I teach political economy and statistics at a large public university in the US. You can find my academic website here.

The Waste Book very occasionally collects my passing thoughts on politics, economics, statistics, data visualization, life, culture, and everything.

We aim for funny, will settle for intriguing, and, the times and the Internet being what they are, resign ourselves to a certain amount of bemoaning.



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literature · November 13, 2012 · comments

Book recommendations: Recent finds, 2012 edition

by Chris Adolph


Ride a Cockhorse by Raymond Kennedy (1991; New York eview Books, 2012) · Satire · The other side of the coin to John Kennedy Toole’s A Confederacy of Dunces. That book introduced the slovenly, lazy manchild Ignatius eilly, paragon of the isolated faux-intellectual blowhard and precursor of poisonous uneducated know-it-alls like Bill O’eilly and ush Limbaugh. Now comes aymond Kennedy to present Frances Fitzgibbons, ordinary loan officer mysteriously transmogrified into scheming megalomaniac – an ’80s Sarah Palin, winking, backstabbing, and bullshitting her way to power. Like the half-term governor, hilarious and a little scary.

The Drowning Girl: A Memoir by Caitlín R. Kiernan. (Roc, 2012) · Horror · “There’s always a siren, singing you to shipwreck.” A prolific writer with a background in biology, Kiernan is at her best with first person horror. Superficially meandering, this memoir of a mentally ill woman is meticulously structured and skinned over with Kiernan’s killer style. The middle pages – an extended metaphor connecting madness and temptation – are a thing of beauty, worth the cover price by itself. Full of deceptively casual allusion, The Drowning Girl is a work of literature with the compulsive readability of a thriller. Also consider The Red Tree (the best haunted house story I’ve ever read) and frankly anything else by Kiernan, our Lovecraft for the age of uncertainty, ambiguity, and loss.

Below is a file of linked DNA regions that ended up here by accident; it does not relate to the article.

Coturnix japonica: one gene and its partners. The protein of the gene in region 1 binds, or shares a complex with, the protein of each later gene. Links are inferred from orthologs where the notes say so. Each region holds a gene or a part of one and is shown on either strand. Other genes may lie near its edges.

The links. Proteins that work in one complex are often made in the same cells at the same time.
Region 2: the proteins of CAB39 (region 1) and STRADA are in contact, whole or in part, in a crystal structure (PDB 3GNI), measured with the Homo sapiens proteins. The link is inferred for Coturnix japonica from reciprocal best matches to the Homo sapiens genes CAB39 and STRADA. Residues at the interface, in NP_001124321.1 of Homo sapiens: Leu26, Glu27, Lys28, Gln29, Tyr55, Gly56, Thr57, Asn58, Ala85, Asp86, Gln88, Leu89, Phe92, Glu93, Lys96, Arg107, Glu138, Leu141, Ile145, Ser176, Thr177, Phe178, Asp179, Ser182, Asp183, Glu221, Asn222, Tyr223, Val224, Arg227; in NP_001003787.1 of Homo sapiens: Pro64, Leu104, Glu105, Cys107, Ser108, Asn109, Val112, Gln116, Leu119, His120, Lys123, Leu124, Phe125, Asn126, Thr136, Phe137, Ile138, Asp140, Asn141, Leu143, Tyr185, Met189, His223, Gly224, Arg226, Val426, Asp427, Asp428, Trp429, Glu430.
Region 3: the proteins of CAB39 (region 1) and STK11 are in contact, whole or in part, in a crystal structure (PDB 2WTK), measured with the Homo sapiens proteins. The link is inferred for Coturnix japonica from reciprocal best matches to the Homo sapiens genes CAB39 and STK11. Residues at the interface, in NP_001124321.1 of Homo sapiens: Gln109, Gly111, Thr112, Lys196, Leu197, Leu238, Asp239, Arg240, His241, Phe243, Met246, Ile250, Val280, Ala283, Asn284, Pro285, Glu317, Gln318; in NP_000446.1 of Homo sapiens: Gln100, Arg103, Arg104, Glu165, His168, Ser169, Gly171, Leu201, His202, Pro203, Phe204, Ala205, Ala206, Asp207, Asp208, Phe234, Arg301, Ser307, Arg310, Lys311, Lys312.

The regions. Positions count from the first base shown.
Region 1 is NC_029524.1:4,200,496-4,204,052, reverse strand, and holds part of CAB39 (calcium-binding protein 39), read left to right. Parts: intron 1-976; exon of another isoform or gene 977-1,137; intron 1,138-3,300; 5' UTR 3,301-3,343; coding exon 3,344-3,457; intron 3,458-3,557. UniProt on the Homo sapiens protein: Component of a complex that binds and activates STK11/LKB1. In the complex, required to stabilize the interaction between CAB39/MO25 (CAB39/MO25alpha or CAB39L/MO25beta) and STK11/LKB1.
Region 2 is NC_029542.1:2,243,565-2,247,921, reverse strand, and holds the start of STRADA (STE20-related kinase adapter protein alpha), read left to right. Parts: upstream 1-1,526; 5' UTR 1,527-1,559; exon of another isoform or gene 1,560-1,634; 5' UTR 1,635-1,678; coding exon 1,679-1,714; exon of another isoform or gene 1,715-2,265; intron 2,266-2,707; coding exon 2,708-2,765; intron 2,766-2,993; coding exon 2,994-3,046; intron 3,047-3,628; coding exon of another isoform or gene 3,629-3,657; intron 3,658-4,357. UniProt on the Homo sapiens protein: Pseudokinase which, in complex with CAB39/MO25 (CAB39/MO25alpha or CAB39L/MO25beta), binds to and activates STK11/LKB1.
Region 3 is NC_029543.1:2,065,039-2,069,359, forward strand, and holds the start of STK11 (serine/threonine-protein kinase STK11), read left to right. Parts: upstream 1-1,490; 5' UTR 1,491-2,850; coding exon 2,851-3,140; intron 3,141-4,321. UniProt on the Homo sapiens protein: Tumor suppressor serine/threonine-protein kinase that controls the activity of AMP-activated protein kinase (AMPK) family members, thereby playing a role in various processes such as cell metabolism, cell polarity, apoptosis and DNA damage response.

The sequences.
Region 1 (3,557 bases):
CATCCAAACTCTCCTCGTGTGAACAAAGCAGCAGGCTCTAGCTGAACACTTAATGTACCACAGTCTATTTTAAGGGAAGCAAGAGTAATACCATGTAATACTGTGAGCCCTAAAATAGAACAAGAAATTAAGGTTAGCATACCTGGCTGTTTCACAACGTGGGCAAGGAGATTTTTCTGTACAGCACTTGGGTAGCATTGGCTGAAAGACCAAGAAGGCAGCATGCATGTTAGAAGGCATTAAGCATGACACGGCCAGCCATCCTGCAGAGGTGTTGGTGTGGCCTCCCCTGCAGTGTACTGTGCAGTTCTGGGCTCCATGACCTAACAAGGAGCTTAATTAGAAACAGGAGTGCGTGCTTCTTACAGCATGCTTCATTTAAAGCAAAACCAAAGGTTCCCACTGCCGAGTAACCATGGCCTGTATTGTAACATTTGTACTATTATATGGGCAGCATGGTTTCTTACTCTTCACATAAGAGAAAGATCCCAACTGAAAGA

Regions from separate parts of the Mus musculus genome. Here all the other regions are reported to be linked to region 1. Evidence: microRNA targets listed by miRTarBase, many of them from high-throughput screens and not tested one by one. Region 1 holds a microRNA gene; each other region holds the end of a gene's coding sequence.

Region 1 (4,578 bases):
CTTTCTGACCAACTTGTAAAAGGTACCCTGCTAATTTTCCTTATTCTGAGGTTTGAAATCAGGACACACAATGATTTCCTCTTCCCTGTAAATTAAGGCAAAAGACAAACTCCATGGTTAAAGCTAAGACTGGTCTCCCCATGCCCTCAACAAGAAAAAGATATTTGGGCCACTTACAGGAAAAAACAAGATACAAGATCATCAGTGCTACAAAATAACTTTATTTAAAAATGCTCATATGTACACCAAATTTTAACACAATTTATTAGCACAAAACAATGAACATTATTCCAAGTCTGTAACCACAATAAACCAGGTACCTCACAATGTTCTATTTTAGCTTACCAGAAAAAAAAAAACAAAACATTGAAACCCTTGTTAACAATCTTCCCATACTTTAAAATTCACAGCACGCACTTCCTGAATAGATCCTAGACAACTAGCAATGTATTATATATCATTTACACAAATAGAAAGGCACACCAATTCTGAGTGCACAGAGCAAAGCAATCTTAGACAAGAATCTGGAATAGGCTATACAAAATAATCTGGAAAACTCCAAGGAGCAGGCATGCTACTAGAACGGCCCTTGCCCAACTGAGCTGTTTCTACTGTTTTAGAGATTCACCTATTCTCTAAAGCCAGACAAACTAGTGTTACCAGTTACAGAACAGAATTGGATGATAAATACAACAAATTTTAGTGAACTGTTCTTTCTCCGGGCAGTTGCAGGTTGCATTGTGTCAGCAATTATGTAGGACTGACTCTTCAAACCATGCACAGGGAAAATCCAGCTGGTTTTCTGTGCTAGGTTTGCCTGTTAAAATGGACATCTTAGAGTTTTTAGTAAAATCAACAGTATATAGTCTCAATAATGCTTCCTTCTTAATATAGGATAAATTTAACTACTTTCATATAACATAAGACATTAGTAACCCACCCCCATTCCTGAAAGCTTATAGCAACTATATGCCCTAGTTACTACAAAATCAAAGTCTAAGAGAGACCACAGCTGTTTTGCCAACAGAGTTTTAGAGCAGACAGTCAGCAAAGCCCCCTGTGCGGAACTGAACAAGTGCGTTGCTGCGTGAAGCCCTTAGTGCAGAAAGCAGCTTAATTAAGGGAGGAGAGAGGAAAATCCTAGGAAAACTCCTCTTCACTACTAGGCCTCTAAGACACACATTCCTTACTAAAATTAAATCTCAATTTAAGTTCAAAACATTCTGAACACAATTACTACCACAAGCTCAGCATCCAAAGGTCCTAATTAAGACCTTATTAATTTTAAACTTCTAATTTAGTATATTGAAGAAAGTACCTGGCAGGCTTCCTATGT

The Moving Toyshop by Edmund Crispin (1946; Vintage, 2007) · Mystery · A dashing, intricate, old-school mystery caper with flashes of Wodehousian wit. Although lacking any SF elements, this novel is accurately described as “more Doctor Who than Doctor Who.”

Skios by Michael Frayn (Faber and Faber, 2012) · Farce · In this parody of the world of TED talks and Davos, a dull middle-aged academic in a dreary social science field prepares to keynote at a rich donors’ schmooze-fest on an Aegean island. Acting on a whim, a likable young scoundrel takes his place. The satire of superficial conferences and scholarly sell-outs is razor-sharp, and the coils of farce layer satisfyingly until it seems only P.G. Wodehouse could devise a satisfactory resolution. It will help to accept – as the author clearly does – that no mortal can recreate The Code of the Woosters. We get two endings, but neither feels quite right.

The Blade Itself by Joe Abercrombie (Pyr, 2007) · Fantasy · The Fellowship of the ing co-authored by George .. Martin and Joss Whedon’s bitter twin, this is the start of a trilogy that just gets better chapter by chapter, book by book. Abercrombie’s addictive prose blends cynicism, sympathy, and action; the characters face impossible dilemmas like real human beings; and the concluding volume is the most effective gut punch in the fantasy genre.